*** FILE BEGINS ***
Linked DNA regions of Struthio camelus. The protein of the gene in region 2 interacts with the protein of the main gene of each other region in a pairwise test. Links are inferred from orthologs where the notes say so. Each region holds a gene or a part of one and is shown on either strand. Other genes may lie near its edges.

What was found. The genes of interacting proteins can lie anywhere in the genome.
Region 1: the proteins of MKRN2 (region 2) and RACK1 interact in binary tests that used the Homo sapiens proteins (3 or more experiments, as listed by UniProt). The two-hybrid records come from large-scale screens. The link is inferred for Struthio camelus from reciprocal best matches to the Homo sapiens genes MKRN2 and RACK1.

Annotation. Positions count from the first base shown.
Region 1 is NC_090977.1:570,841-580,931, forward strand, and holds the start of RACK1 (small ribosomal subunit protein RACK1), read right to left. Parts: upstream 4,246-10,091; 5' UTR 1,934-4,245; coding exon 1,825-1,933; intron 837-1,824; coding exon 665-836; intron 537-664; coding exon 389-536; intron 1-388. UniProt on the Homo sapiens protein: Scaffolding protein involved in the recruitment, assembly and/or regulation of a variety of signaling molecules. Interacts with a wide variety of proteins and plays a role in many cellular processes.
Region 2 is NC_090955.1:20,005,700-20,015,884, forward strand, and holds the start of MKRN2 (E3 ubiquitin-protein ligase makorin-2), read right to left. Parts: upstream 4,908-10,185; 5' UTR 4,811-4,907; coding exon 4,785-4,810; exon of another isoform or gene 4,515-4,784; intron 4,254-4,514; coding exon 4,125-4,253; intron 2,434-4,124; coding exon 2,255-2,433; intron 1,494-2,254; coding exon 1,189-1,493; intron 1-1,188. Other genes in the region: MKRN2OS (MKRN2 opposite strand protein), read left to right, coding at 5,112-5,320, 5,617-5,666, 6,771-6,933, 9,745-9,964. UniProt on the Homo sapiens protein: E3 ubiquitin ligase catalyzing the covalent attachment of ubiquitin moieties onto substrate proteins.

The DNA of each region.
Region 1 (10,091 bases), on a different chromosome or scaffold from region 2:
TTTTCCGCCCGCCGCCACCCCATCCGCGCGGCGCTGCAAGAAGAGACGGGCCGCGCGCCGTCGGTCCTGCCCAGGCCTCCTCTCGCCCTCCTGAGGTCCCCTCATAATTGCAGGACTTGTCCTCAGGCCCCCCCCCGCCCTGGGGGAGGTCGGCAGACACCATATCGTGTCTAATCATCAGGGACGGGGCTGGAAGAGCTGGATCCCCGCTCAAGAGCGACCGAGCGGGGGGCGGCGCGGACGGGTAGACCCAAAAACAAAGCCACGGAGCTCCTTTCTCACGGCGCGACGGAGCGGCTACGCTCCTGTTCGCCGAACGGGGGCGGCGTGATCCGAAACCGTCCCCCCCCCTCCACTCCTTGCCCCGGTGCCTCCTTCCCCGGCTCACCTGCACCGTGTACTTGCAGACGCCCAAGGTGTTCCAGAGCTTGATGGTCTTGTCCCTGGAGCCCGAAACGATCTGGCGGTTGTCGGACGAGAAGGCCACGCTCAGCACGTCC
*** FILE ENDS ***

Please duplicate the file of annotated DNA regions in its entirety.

Linked DNA regions of Struthio camelus. The protein of the gene in region 2 interacts with the protein of the main gene of each other region in a pairwise test. Links are inferred from orthologs where the notes say so. Each region holds a gene or a part of one and is shown on either strand. Other genes may lie near its edges.

What was found. The genes of interacting proteins can lie anywhere in the genome.
Region 1: the proteins of MKRN2 (region 2) and RACK1 interact in binary tests that used the Homo sapiens proteins (3 or more experiments, as listed by UniProt). The two-hybrid records come from large-scale screens. The link is inferred for Struthio camelus from reciprocal best matches to the Homo sapiens genes MKRN2 and RACK1.

Annotation. Positions count from the first base shown.
Region 1 is NC_090977.1:570,841-580,931, forward strand, and holds the start of RACK1 (small ribosomal subunit protein RACK1), read right to left. Parts: upstream 4,246-10,091; 5' UTR 1,934-4,245; coding exon 1,825-1,933; intron 837-1,824; coding exon 665-836; intron 537-664; coding exon 389-536; intron 1-388. UniProt on the Homo sapiens protein: Scaffolding protein involved in the recruitment, assembly and/or regulation of a variety of signaling molecules. Interacts with a wide variety of proteins and plays a role in many cellular processes.
Region 2 is NC_090955.1:20,005,700-20,015,884, forward strand, and holds the start of MKRN2 (E3 ubiquitin-protein ligase makorin-2), read right to left. Parts: upstream 4,908-10,185; 5' UTR 4,811-4,907; coding exon 4,785-4,810; exon of another isoform or gene 4,515-4,784; intron 4,254-4,514; coding exon 4,125-4,253; intron 2,434-4,124; coding exon 2,255-2,433; intron 1,494-2,254; coding exon 1,189-1,493; intron 1-1,188. Other genes in the region: MKRN2OS (MKRN2 opposite strand protein), read left to right, coding at 5,112-5,320, 5,617-5,666, 6,771-6,933, 9,745-9,964. UniProt on the Homo sapiens protein: E3 ubiquitin ligase catalyzing the covalent attachment of ubiquitin moieties onto substrate proteins.

The DNA of each region.
Region 1 (10,091 bases), on a different chromosome or scaffold from region 2:
TTTTCCGCCCGCCGCCACCCCATCCGCGCGGCGCTGCAAGAAGAGACGGGCCGCGCGCCGTCGGTCCTGCCCAGGCCTCCTCTCGCCCTCCTGAGGTCCCCTCATAATTGCAGGACTTGTCCTCAGGCCCCCCCCCGCCCTGGGGGAGGTCGGCAGACACCATATCGTGTCTAATCATCAGGGACGGGGCTGGAAGAGCTGGATCCCCGCTCAAGAGCGACCGAGCGGGGGGCGGCGCGGACGGGTAGACCCAAAAACAAAGCCACGGAGCTCCTTTCTCACGGCGCGACGGAGCGGCTACGCTCCTGTTCGCCGAACGGGGGCGGCGTGATCCGAAACCGTCCCCCCCCCTCCACTCCTTGCCCCGGTGCCTCCTTCCCCGGCTCACCTGCACCGTGTACTTGCAGACGCCCAAGGTGTTCCAGAGCTTGATGGTCTTGTCCCTGGAGCCCGAAACGATCTGGCGGTTGTCGGACGAGAAGGCCACGCTCAGCACGTCC